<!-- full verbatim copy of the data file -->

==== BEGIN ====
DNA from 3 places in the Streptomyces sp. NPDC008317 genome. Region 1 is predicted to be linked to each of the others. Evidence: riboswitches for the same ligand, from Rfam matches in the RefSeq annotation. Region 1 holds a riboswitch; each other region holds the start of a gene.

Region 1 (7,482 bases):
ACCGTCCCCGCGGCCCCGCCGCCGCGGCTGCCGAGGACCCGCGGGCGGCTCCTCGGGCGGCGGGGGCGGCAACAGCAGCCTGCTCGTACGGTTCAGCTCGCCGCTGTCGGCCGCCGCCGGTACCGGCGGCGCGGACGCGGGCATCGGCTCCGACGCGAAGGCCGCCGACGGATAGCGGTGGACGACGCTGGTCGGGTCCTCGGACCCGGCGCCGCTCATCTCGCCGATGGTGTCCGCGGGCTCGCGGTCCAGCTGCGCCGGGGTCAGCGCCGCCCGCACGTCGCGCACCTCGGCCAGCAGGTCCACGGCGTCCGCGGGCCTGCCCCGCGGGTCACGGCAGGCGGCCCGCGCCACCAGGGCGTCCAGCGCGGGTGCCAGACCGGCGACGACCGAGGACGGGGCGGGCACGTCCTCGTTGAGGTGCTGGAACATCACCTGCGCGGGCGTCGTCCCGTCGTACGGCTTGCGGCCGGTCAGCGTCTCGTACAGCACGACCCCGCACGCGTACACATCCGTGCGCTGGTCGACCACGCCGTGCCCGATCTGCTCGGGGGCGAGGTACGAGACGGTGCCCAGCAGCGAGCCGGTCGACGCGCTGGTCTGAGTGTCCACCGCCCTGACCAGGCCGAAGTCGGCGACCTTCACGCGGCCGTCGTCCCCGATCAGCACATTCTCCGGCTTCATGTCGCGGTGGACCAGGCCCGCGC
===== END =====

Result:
DNA from 3 places in the Streptomyces sp. NPDC008317 genome. Region 1 is predicted to be linked to each of the others. Evidence: riboswitches for the same ligand, from Rfam matches in the RefSeq annotation. Region 1 holds a riboswitch; each other region holds the start of a gene.

Region 1 (7,482 bases):
ACCGTCCCCGCGGCCCCGCCGCCGCGGCTGCCGAGGACCCGCGGGCGGCTCCTCGGGCGGCGGGGGCGGCAACAGCAGCCTGCTCGTACGGTTCAGCTCGCCGCTGTCGGCCGCCGCCGGTACCGGCGGCGCGGACGCGGGCATCGGCTCCGACGCGAAGGCCGCCGACGGATAGCGGTGGACGACGCTGGTCGGGTCCTCGGACCCGGCGCCGCTCATCTCGCCGATGGTGTCCGCGGGCTCGCGGTCCAGCTGCGCCGGGGTCAGCGCCGCCCGCACGTCGCGCACCTCGGCCAGCAGGTCCACGGCGTCCGCGGGCCTGCCCCGCGGGTCACGGCAGGCGGCCCGCGCCACCAGGGCGTCCAGCGCGGGTGCCAGACCGGCGACGACCGAGGACGGGGCGGGCACGTCCTCGTTGAGGTGCTGGAACATCACCTGCGCGGGCGTCGTCCCGTCGTACGGCTTGCGGCCGGTCAGCGTCTCGTACAGCACGACCCCGCACGCGTACACATCCGTGCGCTGGTCGACCACGCCGTGCCCGATCTGCTCGGGGGCGAGGTACGAGACGGTGCCCAGCAGCGAGCCGGTCGACGCGCTGGTCTGAGTGTCCACCGCCCTGACCAGGCCGAAGTCGGCGACCTTCACGCGGCCGTCGTCCCCGATCAGCACATTCTCCGGCTTCATGTCGCGGTGGACCAGGCCCGCGC